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Unclear instructions

It’s difficult to complete an assignment if you aren’t clear on what you need to do. Sometimes, it may be that your instructor hasn’t explained a task clearly enough.

Other times, it may be that what seems like an easy assignment is actually more complex than it looks. Whatever the case, don’t be afraid to talk with your instructor about how assignments should be completed and ask for clarification if needed.

Academic pressure

In order to get good grades in university, most students need to study hard and put a lot of time into their school work. With tight deadlines and strict teachers, it’s easy for students not to have time for anything else. It can also be hard for some students in college because of all of their classes, internships or jobs that they may have on top of their regular school load.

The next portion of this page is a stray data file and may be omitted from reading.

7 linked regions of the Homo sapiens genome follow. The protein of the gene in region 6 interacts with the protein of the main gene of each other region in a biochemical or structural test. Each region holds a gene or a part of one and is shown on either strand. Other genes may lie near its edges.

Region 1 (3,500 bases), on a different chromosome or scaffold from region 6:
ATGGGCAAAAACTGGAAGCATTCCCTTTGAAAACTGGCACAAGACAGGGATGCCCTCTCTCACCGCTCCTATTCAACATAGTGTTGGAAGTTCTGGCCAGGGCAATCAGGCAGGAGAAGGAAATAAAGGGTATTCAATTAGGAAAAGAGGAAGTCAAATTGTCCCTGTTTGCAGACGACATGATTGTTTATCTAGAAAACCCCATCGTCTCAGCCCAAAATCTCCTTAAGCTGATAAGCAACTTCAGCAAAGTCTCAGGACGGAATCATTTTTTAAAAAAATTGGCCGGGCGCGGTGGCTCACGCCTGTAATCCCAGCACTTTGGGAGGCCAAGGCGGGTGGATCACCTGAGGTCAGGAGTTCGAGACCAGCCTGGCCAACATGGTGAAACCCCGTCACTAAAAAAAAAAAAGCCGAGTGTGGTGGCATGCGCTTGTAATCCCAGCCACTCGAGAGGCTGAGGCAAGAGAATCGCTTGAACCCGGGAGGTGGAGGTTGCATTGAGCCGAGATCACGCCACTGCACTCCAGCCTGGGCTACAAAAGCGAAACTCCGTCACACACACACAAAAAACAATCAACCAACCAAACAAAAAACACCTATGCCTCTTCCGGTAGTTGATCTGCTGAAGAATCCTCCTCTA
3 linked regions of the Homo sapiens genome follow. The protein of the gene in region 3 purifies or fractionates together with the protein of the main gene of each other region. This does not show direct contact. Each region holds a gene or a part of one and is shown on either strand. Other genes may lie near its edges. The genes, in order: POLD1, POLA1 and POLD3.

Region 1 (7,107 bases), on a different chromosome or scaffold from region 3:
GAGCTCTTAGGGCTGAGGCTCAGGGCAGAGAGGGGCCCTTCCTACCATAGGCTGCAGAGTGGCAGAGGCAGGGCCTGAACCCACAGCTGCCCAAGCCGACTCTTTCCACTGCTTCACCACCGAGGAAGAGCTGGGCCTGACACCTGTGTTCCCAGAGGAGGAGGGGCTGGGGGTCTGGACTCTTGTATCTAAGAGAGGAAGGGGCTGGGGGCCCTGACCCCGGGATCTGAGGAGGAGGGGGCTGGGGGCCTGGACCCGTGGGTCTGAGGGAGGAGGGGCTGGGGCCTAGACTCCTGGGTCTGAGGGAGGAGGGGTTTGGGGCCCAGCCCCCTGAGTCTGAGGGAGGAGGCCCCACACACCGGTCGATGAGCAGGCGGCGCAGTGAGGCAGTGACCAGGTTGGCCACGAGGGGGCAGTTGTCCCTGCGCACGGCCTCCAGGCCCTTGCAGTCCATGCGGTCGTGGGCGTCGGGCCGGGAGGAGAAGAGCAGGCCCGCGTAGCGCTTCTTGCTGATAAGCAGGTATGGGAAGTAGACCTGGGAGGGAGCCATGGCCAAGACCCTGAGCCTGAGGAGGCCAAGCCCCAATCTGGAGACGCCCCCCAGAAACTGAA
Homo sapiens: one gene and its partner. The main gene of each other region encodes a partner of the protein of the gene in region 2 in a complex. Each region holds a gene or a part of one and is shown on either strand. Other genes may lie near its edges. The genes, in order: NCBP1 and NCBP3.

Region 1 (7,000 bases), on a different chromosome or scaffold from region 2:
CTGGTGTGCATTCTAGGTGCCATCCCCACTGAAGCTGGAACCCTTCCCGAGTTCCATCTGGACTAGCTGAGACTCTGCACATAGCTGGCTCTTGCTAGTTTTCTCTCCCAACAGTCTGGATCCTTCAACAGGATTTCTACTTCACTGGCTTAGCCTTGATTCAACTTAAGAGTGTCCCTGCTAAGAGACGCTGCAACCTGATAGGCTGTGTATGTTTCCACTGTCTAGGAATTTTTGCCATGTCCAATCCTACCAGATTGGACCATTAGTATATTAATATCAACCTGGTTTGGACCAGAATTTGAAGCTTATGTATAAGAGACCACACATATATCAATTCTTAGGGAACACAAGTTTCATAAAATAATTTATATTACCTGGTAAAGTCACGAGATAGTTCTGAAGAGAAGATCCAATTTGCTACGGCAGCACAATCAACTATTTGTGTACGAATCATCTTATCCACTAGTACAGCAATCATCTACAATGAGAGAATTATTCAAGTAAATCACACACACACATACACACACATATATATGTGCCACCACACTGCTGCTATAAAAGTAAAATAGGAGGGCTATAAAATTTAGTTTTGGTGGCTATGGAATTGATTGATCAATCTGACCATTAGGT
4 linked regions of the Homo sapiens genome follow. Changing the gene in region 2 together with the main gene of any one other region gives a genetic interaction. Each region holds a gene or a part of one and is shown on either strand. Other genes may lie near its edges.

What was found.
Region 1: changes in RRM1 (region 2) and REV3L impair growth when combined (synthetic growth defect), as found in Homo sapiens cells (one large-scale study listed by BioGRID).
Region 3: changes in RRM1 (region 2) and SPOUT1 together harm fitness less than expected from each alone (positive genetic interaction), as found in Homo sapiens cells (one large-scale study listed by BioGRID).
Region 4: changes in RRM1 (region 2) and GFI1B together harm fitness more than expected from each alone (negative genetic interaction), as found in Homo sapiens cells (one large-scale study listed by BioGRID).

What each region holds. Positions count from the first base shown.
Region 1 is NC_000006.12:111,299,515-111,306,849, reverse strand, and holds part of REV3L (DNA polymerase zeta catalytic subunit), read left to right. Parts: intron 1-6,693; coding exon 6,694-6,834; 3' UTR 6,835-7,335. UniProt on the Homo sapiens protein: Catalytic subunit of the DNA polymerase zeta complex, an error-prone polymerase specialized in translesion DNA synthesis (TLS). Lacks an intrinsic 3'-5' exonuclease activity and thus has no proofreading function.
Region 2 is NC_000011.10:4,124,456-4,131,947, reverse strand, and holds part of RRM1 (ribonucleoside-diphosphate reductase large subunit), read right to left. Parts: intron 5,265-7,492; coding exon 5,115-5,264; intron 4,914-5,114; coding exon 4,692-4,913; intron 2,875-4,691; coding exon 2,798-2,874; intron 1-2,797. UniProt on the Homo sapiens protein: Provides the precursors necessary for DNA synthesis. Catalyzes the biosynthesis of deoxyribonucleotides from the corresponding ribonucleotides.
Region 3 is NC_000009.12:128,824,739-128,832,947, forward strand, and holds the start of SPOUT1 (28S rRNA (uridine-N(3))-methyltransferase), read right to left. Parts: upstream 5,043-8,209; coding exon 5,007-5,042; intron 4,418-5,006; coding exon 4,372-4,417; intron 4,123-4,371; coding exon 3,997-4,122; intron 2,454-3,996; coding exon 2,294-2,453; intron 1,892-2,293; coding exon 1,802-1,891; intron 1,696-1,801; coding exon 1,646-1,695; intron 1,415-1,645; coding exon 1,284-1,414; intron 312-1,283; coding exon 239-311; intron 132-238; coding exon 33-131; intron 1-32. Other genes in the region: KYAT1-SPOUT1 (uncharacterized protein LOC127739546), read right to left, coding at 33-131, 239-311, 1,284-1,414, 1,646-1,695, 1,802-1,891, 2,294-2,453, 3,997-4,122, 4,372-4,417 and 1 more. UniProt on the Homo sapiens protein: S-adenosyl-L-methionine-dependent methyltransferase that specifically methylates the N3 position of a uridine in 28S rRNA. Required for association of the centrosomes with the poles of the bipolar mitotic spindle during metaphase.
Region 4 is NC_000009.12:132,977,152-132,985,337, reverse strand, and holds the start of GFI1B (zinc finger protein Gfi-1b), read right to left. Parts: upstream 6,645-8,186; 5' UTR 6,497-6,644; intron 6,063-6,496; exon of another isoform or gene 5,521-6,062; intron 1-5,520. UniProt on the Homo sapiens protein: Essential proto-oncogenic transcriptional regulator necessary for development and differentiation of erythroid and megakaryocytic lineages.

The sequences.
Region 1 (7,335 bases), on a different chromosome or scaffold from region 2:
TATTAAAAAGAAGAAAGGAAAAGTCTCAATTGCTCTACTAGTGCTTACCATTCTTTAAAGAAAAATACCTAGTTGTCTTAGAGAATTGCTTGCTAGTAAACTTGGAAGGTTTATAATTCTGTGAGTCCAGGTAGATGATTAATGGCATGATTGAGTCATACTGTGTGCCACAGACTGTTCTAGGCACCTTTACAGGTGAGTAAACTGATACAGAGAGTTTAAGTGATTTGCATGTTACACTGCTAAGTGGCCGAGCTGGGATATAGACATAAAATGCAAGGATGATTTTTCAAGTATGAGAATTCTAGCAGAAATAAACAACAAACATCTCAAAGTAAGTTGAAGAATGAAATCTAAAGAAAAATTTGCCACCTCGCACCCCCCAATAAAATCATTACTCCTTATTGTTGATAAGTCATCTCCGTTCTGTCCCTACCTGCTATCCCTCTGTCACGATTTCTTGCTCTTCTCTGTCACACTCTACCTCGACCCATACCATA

Once you add more work on top of school work, it’s not surprising that assignments often seem like a burden. Many students spend so much time working on other things they don’t even have time to start or finish their assignments or papers before they run out of time.

Lack of interest in topic

Students may be interested in a subject at first, but it doesn’t stay that way. If you take on an assignment that doesn’t interest you, you might find yourself struggling just to get started. When students try to force themselves into doing something they don’t want to do, they just end up making things harder on themselves.